Health and safety are front of mind as companies transition employees back into the workplace. Below are simple precautions to create a safe workplace as the business community begins its new normal.
When in-person meetings are necessary, it is best to communicate expectations and safety procedures ahead of time to ensure a safe and effective meeting.
- In a recent Doodle survey, approximately 60% of employees said they attend meetings that don’t accomplish the purpose of the meeting. If team members must gather in person, ensure the meeting will be productive by creating an agenda with clear objectives and distributing ahead of time.
- Communicate your company’s safety procedures to meeting attendees ahead of time. If you are the meeting organizer, information that should be shared with attendees ahead of time might include:
- Mask requirements. If your company is enforcing mask requirements, be sure to share this with guests so they are prepared ahead of time.
- New arrival procedure. If you need to meet attendees in the lobby and escort them to the meeting room, let them know what to expect.
- Temperature checks. Be sure to notify guests of any temperature checks procedures upon arrival.
- If you are an attendee, it is important you respect the organizer’s safety protocols and comply. If you are uncomfortable with any safety measures, talk with the organizer about alternatives or ask if remote participation is possible.
- If you are the meeting organizer, plan to arrive early so you can wipe down the table with disinfectant wipes.
- Arrange chairs so attendees can comfortably sit six feet apart.
- Set up a hand sanitizing station in the meeting room and ask attendees to sanitize as they enter and exit.
- Remind attendees to refrain from shaking hands. A simple wave or nod works just as well.
- If food is being provided, ensure necessary safety precautions are taken when it’s delivered and served.
- Once the meeting is over, wipe down the table, chairs, and door handle with disinfectant wipes.
- Before employees return to the workplace, the CDC recommends checking the building’s ventilation system. Since the air system has likely been shut down for a period of time, ensure the system is meeting inspection guidelines.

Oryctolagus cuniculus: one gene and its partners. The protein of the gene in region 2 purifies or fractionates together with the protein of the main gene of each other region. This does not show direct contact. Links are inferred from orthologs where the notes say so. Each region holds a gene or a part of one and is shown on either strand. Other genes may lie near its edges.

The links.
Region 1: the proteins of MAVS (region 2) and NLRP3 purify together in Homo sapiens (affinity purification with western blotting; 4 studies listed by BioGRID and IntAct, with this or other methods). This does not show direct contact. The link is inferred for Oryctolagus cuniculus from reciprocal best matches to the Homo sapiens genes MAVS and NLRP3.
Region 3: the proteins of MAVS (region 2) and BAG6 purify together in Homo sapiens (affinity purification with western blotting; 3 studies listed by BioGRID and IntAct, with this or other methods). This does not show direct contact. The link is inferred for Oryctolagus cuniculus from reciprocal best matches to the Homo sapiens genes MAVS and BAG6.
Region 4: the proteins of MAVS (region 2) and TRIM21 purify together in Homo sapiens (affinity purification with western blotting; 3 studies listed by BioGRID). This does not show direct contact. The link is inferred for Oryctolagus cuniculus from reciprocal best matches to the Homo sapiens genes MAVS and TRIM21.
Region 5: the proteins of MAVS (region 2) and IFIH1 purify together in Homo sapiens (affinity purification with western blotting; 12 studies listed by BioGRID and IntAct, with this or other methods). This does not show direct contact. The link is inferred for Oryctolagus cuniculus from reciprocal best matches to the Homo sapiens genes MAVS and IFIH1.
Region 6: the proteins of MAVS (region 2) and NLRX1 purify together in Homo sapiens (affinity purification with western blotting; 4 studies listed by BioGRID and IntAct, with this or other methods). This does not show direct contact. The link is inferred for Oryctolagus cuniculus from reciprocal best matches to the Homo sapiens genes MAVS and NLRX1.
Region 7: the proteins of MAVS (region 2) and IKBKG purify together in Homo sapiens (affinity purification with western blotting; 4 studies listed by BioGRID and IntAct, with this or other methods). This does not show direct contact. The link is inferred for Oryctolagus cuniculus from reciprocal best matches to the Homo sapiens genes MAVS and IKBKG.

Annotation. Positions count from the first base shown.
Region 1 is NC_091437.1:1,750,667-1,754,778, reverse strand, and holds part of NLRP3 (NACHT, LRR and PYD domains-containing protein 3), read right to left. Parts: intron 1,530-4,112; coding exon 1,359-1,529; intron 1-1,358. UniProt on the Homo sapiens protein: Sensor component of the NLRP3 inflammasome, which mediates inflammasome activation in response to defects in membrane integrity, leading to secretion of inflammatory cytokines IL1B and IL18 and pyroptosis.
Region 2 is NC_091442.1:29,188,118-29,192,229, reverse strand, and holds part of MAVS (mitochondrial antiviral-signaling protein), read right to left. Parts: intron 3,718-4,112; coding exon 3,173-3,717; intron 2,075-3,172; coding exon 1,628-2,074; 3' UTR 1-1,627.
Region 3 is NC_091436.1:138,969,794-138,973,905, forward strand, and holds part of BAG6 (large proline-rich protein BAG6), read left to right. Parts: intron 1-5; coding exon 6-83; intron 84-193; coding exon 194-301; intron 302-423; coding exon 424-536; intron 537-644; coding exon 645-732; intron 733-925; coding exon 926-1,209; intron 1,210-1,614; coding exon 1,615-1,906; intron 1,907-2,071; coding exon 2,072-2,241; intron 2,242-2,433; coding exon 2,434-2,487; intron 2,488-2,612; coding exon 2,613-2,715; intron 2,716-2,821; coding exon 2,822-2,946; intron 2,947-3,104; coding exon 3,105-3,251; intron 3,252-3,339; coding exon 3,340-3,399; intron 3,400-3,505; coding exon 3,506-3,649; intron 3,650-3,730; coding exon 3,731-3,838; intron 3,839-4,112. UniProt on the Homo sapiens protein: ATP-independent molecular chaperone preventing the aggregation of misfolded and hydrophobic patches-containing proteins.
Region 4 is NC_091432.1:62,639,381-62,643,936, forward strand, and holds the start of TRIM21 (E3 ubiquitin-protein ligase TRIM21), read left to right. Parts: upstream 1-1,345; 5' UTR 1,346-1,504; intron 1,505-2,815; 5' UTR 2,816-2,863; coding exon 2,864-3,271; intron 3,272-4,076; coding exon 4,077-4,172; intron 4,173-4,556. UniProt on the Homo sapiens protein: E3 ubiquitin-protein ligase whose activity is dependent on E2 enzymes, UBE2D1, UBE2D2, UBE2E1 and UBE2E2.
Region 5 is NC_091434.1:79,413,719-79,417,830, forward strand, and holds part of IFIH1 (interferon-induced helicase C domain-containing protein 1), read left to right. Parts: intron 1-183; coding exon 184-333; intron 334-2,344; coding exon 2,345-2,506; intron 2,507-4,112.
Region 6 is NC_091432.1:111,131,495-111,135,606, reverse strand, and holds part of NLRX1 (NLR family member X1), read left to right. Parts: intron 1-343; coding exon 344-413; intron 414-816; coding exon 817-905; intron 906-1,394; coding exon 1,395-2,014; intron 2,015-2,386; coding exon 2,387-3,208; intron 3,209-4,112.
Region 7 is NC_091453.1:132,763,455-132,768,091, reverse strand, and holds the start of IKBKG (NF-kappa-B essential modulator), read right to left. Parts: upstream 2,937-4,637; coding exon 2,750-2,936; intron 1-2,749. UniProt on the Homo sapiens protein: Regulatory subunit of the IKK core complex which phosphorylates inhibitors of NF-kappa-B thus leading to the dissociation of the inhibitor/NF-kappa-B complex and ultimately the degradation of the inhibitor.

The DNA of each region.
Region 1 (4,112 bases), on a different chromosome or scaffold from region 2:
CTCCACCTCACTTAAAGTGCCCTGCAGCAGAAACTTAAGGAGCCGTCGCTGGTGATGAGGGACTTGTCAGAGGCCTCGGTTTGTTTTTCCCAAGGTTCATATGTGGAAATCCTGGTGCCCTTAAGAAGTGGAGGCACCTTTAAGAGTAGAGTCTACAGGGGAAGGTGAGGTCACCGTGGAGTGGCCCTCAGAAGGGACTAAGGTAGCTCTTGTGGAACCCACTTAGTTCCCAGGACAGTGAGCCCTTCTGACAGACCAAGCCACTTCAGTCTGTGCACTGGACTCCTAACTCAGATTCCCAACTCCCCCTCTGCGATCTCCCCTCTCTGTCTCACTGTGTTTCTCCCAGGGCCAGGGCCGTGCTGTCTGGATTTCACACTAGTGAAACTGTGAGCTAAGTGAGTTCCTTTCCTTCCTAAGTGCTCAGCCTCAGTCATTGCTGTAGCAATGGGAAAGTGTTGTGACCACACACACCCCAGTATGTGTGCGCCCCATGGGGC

- Open doors and windows if safe to do so to increase circulation of outdoor air as much as possible.
- Increase the percentage of outdoor air to 100%. This can be done by using economizer modes of HVAC systems.
- Disable demand-control ventilation (DCV) controls that reduce air supply based on temperature or occupancy.
- Improve central air filtration by inspecting the filter and ensuring it fits correctly to minimize filter bypass.
- For a complete list of ventilation precautions, visit the CDC website.
Around the Workplace
- Set up cleaning stations with hand sanitizer and disinfectant wipes. Encourage employees to wipe down desks and chairs frequently. These stations and products will need to be regularly checked and refilled.
- Ask employees to wear a mask as they move around the workplace.
- Rethink the flow of foot traffic. Consider making hallways and stairwells one way to minimize the number of times coworkers cross paths.
- See Wellness Works’ comprehensive employee checklist for more workplace safety precautions.
As employers, it is your responsibility to ensure employees are in a safe work environment. By improving ventilation, setting up and refilling cleaning stations, and enforcing safe in-person meeting procedures, you will help protect employee health as the business community begins its new normal.